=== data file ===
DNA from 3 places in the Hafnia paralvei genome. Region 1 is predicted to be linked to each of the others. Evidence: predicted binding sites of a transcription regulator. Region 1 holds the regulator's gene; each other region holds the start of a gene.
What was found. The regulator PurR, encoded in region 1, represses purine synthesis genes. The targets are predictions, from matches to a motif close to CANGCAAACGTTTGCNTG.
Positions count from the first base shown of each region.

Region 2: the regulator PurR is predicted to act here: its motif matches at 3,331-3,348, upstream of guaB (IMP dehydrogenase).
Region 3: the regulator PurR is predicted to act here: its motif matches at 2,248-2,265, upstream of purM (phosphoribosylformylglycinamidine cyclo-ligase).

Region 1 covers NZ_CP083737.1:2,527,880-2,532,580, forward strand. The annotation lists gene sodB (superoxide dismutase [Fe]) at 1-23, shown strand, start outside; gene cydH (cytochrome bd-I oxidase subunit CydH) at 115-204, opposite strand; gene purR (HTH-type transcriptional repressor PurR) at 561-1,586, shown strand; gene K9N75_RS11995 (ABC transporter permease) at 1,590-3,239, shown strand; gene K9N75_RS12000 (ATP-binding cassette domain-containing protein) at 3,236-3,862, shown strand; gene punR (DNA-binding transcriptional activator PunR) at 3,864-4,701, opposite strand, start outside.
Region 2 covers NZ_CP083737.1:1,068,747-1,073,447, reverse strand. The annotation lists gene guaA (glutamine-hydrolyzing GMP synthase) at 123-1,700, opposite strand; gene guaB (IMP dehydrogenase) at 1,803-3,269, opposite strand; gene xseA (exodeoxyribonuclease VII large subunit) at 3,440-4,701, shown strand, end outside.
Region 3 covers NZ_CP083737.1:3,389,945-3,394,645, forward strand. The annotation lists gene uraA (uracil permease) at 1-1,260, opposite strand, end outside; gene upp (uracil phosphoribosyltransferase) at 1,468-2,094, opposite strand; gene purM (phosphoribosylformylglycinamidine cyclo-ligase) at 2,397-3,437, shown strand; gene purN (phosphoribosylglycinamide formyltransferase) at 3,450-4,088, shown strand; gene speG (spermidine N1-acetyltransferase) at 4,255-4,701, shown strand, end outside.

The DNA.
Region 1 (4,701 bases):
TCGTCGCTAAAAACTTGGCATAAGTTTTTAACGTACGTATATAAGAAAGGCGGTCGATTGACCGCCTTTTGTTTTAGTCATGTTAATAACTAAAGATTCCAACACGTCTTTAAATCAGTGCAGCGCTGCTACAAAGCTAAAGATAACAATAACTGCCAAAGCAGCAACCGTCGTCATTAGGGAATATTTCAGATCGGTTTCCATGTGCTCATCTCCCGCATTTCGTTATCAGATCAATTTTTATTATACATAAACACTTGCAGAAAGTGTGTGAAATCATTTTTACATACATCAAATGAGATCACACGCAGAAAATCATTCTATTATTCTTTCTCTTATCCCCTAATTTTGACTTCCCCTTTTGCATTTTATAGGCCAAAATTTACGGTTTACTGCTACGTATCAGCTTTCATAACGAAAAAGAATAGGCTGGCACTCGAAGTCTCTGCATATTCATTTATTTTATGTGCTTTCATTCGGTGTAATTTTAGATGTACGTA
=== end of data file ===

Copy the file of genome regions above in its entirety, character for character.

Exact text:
DNA from 3 places in the Hafnia paralvei genome. Region 1 is predicted to be linked to each of the others. Evidence: predicted binding sites of a transcription regulator. Region 1 holds the regulator's gene; each other region holds the start of a gene.
What was found. The regulator PurR, encoded in region 1, represses purine synthesis genes. The targets are predictions, from matches to a motif close to CANGCAAACGTTTGCNTG.
Positions count from the first base shown of each region.

Region 2: the regulator PurR is predicted to act here: its motif matches at 3,331-3,348, upstream of guaB (IMP dehydrogenase).
Region 3: the regulator PurR is predicted to act here: its motif matches at 2,248-2,265, upstream of purM (phosphoribosylformylglycinamidine cyclo-ligase).

Region 1 covers NZ_CP083737.1:2,527,880-2,532,580, forward strand. The annotation lists gene sodB (superoxide dismutase [Fe]) at 1-23, shown strand, start outside; gene cydH (cytochrome bd-I oxidase subunit CydH) at 115-204, opposite strand; gene purR (HTH-type transcriptional repressor PurR) at 561-1,586, shown strand; gene K9N75_RS11995 (ABC transporter permease) at 1,590-3,239, shown strand; gene K9N75_RS12000 (ATP-binding cassette domain-containing protein) at 3,236-3,862, shown strand; gene punR (DNA-binding transcriptional activator PunR) at 3,864-4,701, opposite strand, start outside.
Region 2 covers NZ_CP083737.1:1,068,747-1,073,447, reverse strand. The annotation lists gene guaA (glutamine-hydrolyzing GMP synthase) at 123-1,700, opposite strand; gene guaB (IMP dehydrogenase) at 1,803-3,269, opposite strand; gene xseA (exodeoxyribonuclease VII large subunit) at 3,440-4,701, shown strand, end outside.
Region 3 covers NZ_CP083737.1:3,389,945-3,394,645, forward strand. The annotation lists gene uraA (uracil permease) at 1-1,260, opposite strand, end outside; gene upp (uracil phosphoribosyltransferase) at 1,468-2,094, opposite strand; gene purM (phosphoribosylformylglycinamidine cyclo-ligase) at 2,397-3,437, shown strand; gene purN (phosphoribosylglycinamide formyltransferase) at 3,450-4,088, shown strand; gene speG (spermidine N1-acetyltransferase) at 4,255-4,701, shown strand, end outside.

The DNA.
Region 1 (4,701 bases):
TCGTCGCTAAAAACTTGGCATAAGTTTTTAACGTACGTATATAAGAAAGGCGGTCGATTGACCGCCTTTTGTTTTAGTCATGTTAATAACTAAAGATTCCAACACGTCTTTAAATCAGTGCAGCGCTGCTACAAAGCTAAAGATAACAATAACTGCCAAAGCAGCAACCGTCGTCATTAGGGAATATTTCAGATCGGTTTCCATGTGCTCATCTCCCGCATTTCGTTATCAGATCAATTTTTATTATACATAAACACTTGCAGAAAGTGTGTGAAATCATTTTTACATACATCAAATGAGATCACACGCAGAAAATCATTCTATTATTCTTTCTCTTATCCCCTAATTTTGACTTCCCCTTTTGCATTTTATAGGCCAAAATTTACGGTTTACTGCTACGTATCAGCTTTCATAACGAAAAAGAATAGGCTGGCACTCGAAGTCTCTGCATATTCATTTATTTTATGTGCTTTCATTCGGTGTAATTTTAGATGTACGTA